Active duty and guard service members and aircraft from across the nation participated in the 2016 Northern Lighting Exercise at Volk Field Air National Guard Base, Wisconsin, Aug. 22-Sept. 2.
The two-week exercise allowed more than 1,000 service members and both fourth and fifth generation aircraft an opportunity to train together — including the F-16 Fighting Falcon, F-18 Growler, F-18 Super Hornet and F-35 Lightning.
"They came to Volk Field because of the premier training environment here," said Col. Chad Milne, Wisconsin director of operations. "The Volk Field Combat Readiness Training Center offers exceptional air space and ranges. This allows us to provide high-end, scenario-based, full-spectrum training across multiple mission sets that all of the participants here train to."
The exercise also provided training opportunities for the Army and Navy.
"One of the highlights for Northern Lightning 2016 was the integration between the different service components that are here," Milne said. "When we deploy over in a combat zone, oftentimes we don't get the opportunity to train with those individuals before we go. Well, an exercise like this is a great opportunity for the units to gain that experience."
"This was the first squadron-sized deployment for their squadron or for the F-35 aircraft," he said. "It's been great to have them here. For our pilots and the Navy pilots to be able to integrate with fifth generation assets in our air space is something that we're very proud of. Having the F-35 here allows us to have valuable training."
During the second week of the exercise, military and civic leaders gathered at Volk Field to learn about how the exercise integrated fourth and fifth generation aircraft to meet training objectives. Capt. Brian Burgoon, 58th Fighter Squadron weapons officer, shared his insight on the training that the F-35 squadron was able to accomplish during the exercise.
According to Burgoon, the F-35's standard formation takes up a 40-mile-wide piece of air space to deploy. The standard air space they schedule on a regular basis is a 40-mile by 100-mile swath of air space.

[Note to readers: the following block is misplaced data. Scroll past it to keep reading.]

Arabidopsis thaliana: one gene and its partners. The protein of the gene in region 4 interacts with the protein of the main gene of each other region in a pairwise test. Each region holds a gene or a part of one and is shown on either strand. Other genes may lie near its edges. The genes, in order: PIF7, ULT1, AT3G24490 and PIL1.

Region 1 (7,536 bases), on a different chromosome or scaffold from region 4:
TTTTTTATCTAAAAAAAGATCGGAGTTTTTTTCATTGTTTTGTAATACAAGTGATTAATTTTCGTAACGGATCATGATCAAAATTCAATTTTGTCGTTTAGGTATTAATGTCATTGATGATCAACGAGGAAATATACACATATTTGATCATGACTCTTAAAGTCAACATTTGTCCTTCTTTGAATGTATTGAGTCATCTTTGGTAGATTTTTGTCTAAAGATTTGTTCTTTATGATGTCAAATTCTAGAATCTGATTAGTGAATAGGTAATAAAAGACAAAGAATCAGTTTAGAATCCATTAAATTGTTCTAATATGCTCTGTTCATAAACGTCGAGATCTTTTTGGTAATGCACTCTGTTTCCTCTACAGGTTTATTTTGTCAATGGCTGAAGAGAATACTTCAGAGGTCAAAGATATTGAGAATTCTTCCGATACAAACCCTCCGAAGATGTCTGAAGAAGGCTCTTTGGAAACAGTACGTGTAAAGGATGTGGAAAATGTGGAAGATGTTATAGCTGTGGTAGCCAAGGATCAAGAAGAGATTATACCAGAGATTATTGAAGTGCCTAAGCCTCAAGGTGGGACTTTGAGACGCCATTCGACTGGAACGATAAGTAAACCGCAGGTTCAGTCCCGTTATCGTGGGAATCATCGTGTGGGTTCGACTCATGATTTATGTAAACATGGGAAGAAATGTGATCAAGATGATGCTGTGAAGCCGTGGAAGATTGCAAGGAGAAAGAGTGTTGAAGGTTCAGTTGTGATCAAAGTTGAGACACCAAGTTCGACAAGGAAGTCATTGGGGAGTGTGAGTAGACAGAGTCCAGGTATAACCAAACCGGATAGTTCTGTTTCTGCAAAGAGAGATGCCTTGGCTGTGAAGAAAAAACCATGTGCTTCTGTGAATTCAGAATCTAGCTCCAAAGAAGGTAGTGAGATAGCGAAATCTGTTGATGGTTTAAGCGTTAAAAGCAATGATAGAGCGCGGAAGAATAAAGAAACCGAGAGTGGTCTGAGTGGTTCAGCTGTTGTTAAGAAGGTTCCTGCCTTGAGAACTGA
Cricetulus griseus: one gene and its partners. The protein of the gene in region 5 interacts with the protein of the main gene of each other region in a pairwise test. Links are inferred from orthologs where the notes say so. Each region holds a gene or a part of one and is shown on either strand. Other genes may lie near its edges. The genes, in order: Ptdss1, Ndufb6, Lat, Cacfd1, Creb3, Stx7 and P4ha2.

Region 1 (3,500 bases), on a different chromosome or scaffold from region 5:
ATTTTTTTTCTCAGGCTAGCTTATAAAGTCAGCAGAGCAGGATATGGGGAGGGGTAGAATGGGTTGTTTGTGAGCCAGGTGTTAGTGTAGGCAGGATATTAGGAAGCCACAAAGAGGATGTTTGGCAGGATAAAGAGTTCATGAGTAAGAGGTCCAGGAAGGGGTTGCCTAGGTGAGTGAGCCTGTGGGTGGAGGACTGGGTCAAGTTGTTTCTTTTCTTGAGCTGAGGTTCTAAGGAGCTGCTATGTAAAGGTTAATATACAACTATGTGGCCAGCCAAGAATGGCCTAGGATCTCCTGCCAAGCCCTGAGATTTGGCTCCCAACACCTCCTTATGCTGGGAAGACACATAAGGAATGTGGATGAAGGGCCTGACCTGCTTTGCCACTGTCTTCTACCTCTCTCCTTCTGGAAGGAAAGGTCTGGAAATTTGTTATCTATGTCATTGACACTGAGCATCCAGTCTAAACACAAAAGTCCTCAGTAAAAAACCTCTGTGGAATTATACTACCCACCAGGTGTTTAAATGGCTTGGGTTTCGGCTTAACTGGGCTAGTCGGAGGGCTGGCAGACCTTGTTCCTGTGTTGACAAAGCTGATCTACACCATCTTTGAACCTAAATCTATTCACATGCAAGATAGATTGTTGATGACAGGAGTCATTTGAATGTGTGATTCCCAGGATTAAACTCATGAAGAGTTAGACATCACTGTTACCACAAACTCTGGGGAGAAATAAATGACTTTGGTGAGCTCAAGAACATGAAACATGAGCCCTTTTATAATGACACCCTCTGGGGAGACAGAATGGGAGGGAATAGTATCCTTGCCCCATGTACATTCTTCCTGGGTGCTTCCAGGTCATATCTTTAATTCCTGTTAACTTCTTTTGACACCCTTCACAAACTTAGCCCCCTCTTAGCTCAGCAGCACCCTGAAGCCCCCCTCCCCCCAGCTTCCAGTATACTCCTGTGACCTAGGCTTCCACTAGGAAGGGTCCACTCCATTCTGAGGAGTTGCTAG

"Northern Lightning, the air space that we're fighting in up here, has that capability where we're able to schedule that air space pretty much from the surface up to 50,000 feet, and we're able to get a full-on presentation that we would expect in a combat scenario," Burgoon said.
The other distinct training capability Northern Lighting gave pilots was physical ground to fly above.
"Yes, we can find a lot of those large pieces of air space over the water," he said. "We operate down at Eglin, where there's a lot of water range in the gulf so that we get those type of large air spaces, but the hard thing or the difficult thing to come upon is the ground emitters. When you're over the water, you can't simulate the sands or surface to air threats with emitters. Here, over the land space at Northern Lighting, we have that large swath of air space, but we also have integrated emitters so that we can train to a full-spectrum warfare and be targeted by surface-to-air threats."
Hardwood Range's close proximity gave the pilots in attendance another capability — a chance to use ordnance.
"Out at the range the impact area is also located within the fighter air space here, so we're able to not only fight in a large air space with threat emitters, but we're also allowed to employ ordnance," he said.
This was the largest F-35 deployment that the squadron has executed up to this point.
"We've been able to bring 14 jets up here from Eglin, and through our maintenance and as a testament to how reliable our jet is, we've also been able to fly more sorties than we normally do at home station," Burgoon said. "Overall, this has been a really unique training opportunity for us."
The aircraft in attendance logged 540 sorties during the exercise, and employed 75 munitions on the range.